How proximate factors underlying decision making may affect the evolution and maintenance of cooperation
Responsable du projet Redouan Bshary
Résumé The evolution and maintenance of cooperation for direct fitness benefits is a topic of great interdisciplinary interest. Existing game theoretic models assume either that genes code directly for a strategy, or that gene-environment interactions lead to conditional strategies. However, in organisms with more complex central nervous systems, gene-environment interactions can affect brain development, allowing individuals to make decisions based on learning, memory and experience. Decision-making in the brain is also influenced by information sent by the body: for instance, through the production of hormones. Such processes may cause ubiquitously observed inter-species and inter-individual variation in levels of cooperation that is poorly explained by current models. In order to advance evolutionary questions about cooperation, we need to first understand how differences in personal experience, cognition, and physiology influence variation in cooperative interactions. I propose to address these questions using marine cleaning mutualisms as a model system. In these mutualisms, small fish called ‘cleaners’ remove ectoparasites from so-called ‘client’ fish species. Conflict arises when some cleaner fish species prefer to eat the protective mucus layer of their clients, which constitutes cheating. The major focus of this proposal is to study factors influencing decisions during cooperative interactions, and their link to variable behaviour in the cleaner fish L. dimidiatus, our main study system. Individual cleaners differ with respect to levels of cooperation and expression of cognitive abilities; in turn, client species differ with respect to the quality of the service they receive. Recent evidence suggests that the complexity of the cleaner’s interspecific social environment and/or cleaner-cleaner competition over access to clients may cause variation in cognition and cooperation due to ontogenetic effects. Therefore, one aim is to explicitly test for ontogenetic effects by translocating cleaners between sites that differ in social complexity and by experimentally reducing the cleaner-to-client ratio for 12 months in a large area in the field. We will investigate the consequences of cleaner reduction (i.e., increased cleaning demand) on service quality and client strategies via cleaning observations, individual follows of clients, transects and remote monitoring of home range use in various client species. Lab experiments testing the swimming performance and mucus quality of 18 client species belonging to 14 families will provide insights into the physiological costs that may limit partner control mechanisms like punishment and partner switching, which may explain variation among client species in received service quality. Furthermore, experiments on translocated cleaners and cleaners from the experimentally reduced density area will allow us to test whether these manipulations changed individual levels of cooperation and cognition. Finally, we will use a comparative approach to test in how far the physiology underlying a cleaner’s decisions in cooperative interactions varies with strategic options. Hormone and neurotransmitter levels offer the brain information about the individual’s current physiological state or life history stage, often causing pleiotrophic effects on behaviour. We have established that arginine-vasotocin, serotonin, and cortisol affect levels of cooperation in L. dimidiatus. This species prefers ectoparasites over client mucus. Our working hypothesis is that the same effects exist in other cleaner species with such food preference, while service quality will not be affected in species that prefer to eat ectoparasites and hence do not have to solve a conflict with clients over what to eat. In parallel with empirical research, we aim to develop models that explicitly link parameters affecting social complexity with costs and benefits of more or less sophisticated decision rules, i.e. rules that use different amounts of information about the social environment. Our variables of interest will affect the efficiency of different updating rules that would lead to more or less knowledgeable / cognitively enabled individuals. The updating rules should take into account likely learning mechanisms used by animals, like reinforcement learning. We will explore the effects of social complexity and learning on both ecological and evolutionary time scales. The powerful combination of modelling and empirical data, especially the explicit links between mechanisms and function, should provide us with novel insights concerning the conditions promoting stable cooperation.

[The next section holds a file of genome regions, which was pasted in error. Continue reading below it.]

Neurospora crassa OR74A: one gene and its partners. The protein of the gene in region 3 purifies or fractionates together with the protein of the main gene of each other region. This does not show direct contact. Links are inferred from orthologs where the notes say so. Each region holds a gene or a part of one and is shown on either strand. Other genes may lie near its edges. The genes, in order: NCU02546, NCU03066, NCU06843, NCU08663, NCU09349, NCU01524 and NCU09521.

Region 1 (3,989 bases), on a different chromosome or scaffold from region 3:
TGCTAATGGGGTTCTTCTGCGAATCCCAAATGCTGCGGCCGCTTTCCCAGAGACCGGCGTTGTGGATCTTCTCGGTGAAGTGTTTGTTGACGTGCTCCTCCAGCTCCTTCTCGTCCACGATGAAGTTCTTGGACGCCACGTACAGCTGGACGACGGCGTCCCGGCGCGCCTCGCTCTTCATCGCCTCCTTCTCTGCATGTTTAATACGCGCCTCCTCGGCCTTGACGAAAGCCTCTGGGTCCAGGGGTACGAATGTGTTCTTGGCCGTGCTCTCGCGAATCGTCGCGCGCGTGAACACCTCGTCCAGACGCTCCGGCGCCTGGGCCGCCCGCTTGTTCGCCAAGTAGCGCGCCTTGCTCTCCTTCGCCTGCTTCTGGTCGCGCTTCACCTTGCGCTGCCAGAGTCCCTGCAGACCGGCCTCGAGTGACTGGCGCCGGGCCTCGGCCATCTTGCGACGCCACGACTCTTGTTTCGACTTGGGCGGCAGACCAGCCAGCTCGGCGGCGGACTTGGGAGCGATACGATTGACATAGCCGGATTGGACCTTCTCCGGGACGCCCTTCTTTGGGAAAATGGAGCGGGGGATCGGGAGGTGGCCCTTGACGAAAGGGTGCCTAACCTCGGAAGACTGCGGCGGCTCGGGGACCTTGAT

Mots-clés behavioural ecology, cooperation, decision rules
Type de projet Recherche fondamentale
Domaine de recherche Ecologie
Source de financement FNS - Encouragement de projets (Div. I-III)
Etat Terminé
Début de projet 1-5-2014
Fin du projet 30-4-2017
Budget alloué 816'078.00
Contact Redouan Bshary